Does the death penalty afford meaningful redress in rape cases?

Tackling rape requires change, not retribution. Why the death penalty doesn't help rape victims.

Hundreds of women, young and old, continue to protest across India in silent marches, demanding justice for the 23-year-old who lost her life after being brutally assaulted and gang-raped in Delhi. Her brother has publicly called for the execution of those responsible, declaring “We want all the accused hanged, and we will fight for that, till the end.” Since the attack, hundreds of new articles have been written, both to heighten awareness about the pervasiveness of rape in India and to encourage legal reform to increase the number of prosecutions and convictions: many including government officials and victims are calling for the death penalty or chemical castration as punishment for sexual assault.

The collective outcry that this horrific case has provoked parallels that roused by a similar case in Pakistan: on 22 June 2002, Mukhtar Mai was gang-raped in her remote village by four men from a rival tribe. The involvement of the international media and human rights groups expedited the usually slow process of prosecution by encouraging the case to be tried through Pakistan’s anti-terrorism court: by 1 September, six men had been convicted and sentenced to death. In March 2005, before the sentence could be carried out, the Lahore High Court overturned the convictions of five of the men, and commuted the sixth’s sentence to life imprisonment, citing insufficient evidence and faulty investigation. In 2011, the Supreme Court (Special Shariat Branch) acquitted four of the men, also citing lack of evidence, despite the fact that many villagers had witnessed the assault.

Mukhtar has campaigned tirelessly for her rapists’ arrest. She continues to express anger towards her attackers and a desire for vengeance: “I could hire men to kill my attackers. How does one survive dishonour? How does one overcome despair? With anger, at first, with an instinct for revenge that resists the tempting solution of death, an instinct that allows one to recover, go forward, act.” Yet neither the death penalty nor chemical castration offers an answer to the problem of violence against women and girls. Indeed, in India these forms of retribution might well encourage perpetrators to silence victims and witnesses through murder or intimidation, worsening the situation for victims.

The nature of the penalties for rape and other forms of violence against women is not the core issue. The focus of debate should be on the fact that prosecution, let alone conviction, is rare and so penalties of any sort are rarely enforced. Many Indian women feel they have little or no recourse against violence and rape as legal action is not pursued in most cases. Indeed, marital rape still cannot be prosecuted as a stand-alone law in India, showing that the sanctity of marriage is still prioritised over preventing violence against women. Thus, at the root of India’s inability to deal with violence against women is the fact that patriarchal values that subordinate women to men are endemic in every aspect of society.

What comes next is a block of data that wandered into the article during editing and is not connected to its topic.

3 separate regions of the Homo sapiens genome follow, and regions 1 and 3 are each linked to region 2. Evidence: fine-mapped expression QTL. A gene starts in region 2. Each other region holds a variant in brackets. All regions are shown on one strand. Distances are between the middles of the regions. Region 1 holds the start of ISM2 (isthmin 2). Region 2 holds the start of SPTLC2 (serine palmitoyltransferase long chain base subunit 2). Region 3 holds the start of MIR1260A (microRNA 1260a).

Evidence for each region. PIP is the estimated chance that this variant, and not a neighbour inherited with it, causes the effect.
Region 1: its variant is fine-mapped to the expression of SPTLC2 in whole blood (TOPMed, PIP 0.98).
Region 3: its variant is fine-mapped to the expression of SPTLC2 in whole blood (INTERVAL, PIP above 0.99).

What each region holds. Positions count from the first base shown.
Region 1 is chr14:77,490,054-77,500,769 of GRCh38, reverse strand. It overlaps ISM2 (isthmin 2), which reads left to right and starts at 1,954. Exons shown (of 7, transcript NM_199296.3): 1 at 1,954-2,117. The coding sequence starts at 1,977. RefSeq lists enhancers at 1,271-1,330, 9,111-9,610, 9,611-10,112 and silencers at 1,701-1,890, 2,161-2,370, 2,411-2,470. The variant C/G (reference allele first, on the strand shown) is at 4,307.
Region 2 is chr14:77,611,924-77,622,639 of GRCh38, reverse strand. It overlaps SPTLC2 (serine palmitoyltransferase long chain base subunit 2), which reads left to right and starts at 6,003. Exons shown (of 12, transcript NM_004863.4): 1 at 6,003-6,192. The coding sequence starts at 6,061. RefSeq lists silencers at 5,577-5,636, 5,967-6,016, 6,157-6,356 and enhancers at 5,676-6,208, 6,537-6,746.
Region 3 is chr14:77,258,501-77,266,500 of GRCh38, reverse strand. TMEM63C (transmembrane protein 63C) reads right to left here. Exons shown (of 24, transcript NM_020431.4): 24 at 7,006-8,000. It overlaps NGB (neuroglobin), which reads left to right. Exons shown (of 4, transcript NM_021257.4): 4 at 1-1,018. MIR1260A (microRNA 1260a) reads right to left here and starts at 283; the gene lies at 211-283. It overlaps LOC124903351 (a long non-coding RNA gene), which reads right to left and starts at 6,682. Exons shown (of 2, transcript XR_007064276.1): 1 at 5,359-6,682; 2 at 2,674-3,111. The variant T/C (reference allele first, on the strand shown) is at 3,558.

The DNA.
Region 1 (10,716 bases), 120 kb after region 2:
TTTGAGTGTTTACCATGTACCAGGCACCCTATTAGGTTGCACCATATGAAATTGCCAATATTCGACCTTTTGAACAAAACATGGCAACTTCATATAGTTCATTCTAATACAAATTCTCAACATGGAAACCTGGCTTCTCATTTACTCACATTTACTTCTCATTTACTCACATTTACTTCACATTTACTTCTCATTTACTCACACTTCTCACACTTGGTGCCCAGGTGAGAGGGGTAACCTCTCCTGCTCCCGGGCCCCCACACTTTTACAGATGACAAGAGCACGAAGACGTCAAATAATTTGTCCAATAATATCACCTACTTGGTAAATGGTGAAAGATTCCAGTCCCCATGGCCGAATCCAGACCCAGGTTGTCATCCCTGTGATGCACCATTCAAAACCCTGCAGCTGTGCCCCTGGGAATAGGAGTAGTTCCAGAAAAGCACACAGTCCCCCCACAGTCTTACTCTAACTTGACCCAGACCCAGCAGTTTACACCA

The problem is compounded in rural areas; for instance, upper caste men regularly use the gang rape of Dalit women for political purposes, often with impunity. In the rare cases when perpetrators are convicted in India, victims must still face the enormous challenges of surviving in a patriarchal society where they are considered to have been dishonoured by the crimes committed against them. This dishonour has major implications for marriage and even casual contact with other members of Indian society. For this reason, most victims remain silent about sexual violence.

Feminist groups in India argue that about 96 per cent of female victims are sexually assaulted by people known to them. Seeking legal redress under these circumstances often means being shunned not only by one’s family but also the wider community. Moreover, when assailants are in a position of power, as in Mukhtar’s case, influence is often exerted to prevent the registration, let alone investigation, of complaints.

India is at a crucial point in developing effective responses to violence against women. Feminists have made numerous submissions to the Justice Verma Committee about the urgent need for change. The committee has urged the public in general and particularly eminent jurists, legal professionals, NGOs, women’s groups and civil society to share “their views, knowledge and experience suggesting possible amendments in the criminal and other relevant laws to provide for quicker investigation, prosecution and trial, as also enhanced punishment for criminals accused of committing sexual assault of an extreme nature against women.” Awareness-raising is a start, but it is not enough. If change is to be meaningful – for victims and for wider society – it must address both the spectrum of violence against women and girls and the need for coordinated educational and legal reforms backed by coherent policy.

There is cause for hope. Recently, Indian rapper Honey Singh’s misogynistic lyrics glorifying rape were challenged through public protests. However, as Mukhtar’s case shows, without strong international pressure and public outcry, justice often has little chance to prevail in patriarchal societies where violence against women and girls is common: when the pressure ceases, the situation reverts to the status quo. The solution is to ensure that both domestic and international pressure to address violence against women and girls is on-going. Only wide-ranging, meaningful change – in Pakistan, India, and beyond – will ensure that redress is available to all victims. However, to be truly effective redress must ensure that it is perpetrators, and not victims, who are shamed and punished by society.